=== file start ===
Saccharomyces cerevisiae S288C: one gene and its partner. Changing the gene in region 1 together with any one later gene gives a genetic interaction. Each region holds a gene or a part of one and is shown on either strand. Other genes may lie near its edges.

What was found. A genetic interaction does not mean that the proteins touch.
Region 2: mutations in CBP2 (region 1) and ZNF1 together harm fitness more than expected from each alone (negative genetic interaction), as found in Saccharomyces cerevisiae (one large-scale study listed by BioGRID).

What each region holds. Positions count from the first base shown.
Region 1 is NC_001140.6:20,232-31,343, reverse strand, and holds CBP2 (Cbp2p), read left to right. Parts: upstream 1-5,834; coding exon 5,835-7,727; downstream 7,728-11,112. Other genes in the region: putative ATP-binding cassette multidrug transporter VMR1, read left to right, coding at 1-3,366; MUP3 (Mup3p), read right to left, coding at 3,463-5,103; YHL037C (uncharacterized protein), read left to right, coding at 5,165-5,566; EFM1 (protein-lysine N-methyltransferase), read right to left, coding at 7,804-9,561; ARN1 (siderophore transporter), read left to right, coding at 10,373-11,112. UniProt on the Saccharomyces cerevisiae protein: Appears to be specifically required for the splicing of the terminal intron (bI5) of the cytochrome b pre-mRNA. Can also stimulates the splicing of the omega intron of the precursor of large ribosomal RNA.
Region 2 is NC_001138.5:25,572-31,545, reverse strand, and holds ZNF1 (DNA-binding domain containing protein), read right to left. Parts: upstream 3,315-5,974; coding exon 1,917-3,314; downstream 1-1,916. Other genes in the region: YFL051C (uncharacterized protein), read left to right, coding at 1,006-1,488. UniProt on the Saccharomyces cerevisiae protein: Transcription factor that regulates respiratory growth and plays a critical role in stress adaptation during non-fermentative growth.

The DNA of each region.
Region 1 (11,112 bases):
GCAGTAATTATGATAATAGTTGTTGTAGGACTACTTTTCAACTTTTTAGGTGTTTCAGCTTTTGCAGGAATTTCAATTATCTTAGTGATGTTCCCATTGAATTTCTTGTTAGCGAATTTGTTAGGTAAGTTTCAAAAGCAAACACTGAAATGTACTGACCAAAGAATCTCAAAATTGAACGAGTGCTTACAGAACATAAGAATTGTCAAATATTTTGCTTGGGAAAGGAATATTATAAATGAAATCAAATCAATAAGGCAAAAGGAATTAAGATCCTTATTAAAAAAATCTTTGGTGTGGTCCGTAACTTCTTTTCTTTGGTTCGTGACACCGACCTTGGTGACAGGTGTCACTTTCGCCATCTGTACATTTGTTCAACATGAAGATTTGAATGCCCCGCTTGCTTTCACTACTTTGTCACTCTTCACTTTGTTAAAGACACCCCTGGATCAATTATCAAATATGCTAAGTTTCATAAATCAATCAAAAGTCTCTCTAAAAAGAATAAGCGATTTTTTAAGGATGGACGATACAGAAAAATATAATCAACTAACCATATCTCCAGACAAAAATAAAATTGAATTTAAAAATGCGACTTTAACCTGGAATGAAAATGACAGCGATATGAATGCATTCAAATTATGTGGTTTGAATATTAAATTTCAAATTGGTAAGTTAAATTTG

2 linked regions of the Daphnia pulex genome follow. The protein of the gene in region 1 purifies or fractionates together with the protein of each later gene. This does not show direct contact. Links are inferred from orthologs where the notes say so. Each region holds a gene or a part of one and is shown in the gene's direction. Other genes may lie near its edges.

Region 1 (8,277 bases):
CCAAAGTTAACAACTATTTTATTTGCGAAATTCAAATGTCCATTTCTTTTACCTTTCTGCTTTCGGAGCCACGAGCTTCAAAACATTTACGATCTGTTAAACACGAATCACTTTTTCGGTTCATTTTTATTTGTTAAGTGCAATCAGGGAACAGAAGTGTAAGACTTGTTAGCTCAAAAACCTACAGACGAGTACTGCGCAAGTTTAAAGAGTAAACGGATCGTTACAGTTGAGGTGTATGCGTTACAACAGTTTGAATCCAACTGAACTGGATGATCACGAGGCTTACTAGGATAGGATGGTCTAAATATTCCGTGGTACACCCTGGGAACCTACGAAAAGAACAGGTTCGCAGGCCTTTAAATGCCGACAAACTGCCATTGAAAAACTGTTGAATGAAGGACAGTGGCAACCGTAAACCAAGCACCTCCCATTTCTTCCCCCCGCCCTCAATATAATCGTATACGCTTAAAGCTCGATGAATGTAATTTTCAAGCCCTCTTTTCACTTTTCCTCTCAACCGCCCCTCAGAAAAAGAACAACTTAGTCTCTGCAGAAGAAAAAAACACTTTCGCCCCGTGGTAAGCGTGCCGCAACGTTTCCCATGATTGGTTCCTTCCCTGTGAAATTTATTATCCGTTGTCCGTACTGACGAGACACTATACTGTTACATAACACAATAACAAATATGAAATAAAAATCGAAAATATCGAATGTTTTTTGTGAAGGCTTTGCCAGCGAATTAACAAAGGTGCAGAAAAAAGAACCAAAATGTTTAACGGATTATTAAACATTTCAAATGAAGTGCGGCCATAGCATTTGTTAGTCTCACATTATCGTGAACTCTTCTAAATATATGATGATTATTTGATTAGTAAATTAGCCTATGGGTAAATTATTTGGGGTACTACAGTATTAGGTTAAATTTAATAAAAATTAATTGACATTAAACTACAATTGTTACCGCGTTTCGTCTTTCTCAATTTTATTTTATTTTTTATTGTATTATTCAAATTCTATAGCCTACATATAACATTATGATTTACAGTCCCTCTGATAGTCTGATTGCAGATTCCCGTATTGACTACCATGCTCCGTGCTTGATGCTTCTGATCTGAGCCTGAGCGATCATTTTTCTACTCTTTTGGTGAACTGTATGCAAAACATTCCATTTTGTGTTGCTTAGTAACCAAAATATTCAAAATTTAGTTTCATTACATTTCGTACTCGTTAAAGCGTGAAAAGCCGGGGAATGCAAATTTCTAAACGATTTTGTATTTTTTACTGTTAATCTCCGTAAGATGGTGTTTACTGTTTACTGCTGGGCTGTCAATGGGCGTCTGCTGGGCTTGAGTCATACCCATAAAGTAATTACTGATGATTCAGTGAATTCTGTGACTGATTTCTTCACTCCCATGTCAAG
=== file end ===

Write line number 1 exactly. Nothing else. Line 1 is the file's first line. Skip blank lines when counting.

Saccharomyces cerevisiae S288C: one gene and its partner. Changing the gene in region 1 together with any one later gene gives a genetic interaction. Each region holds a gene or a part of one and is shown on either strand. Other genes may lie near its edges.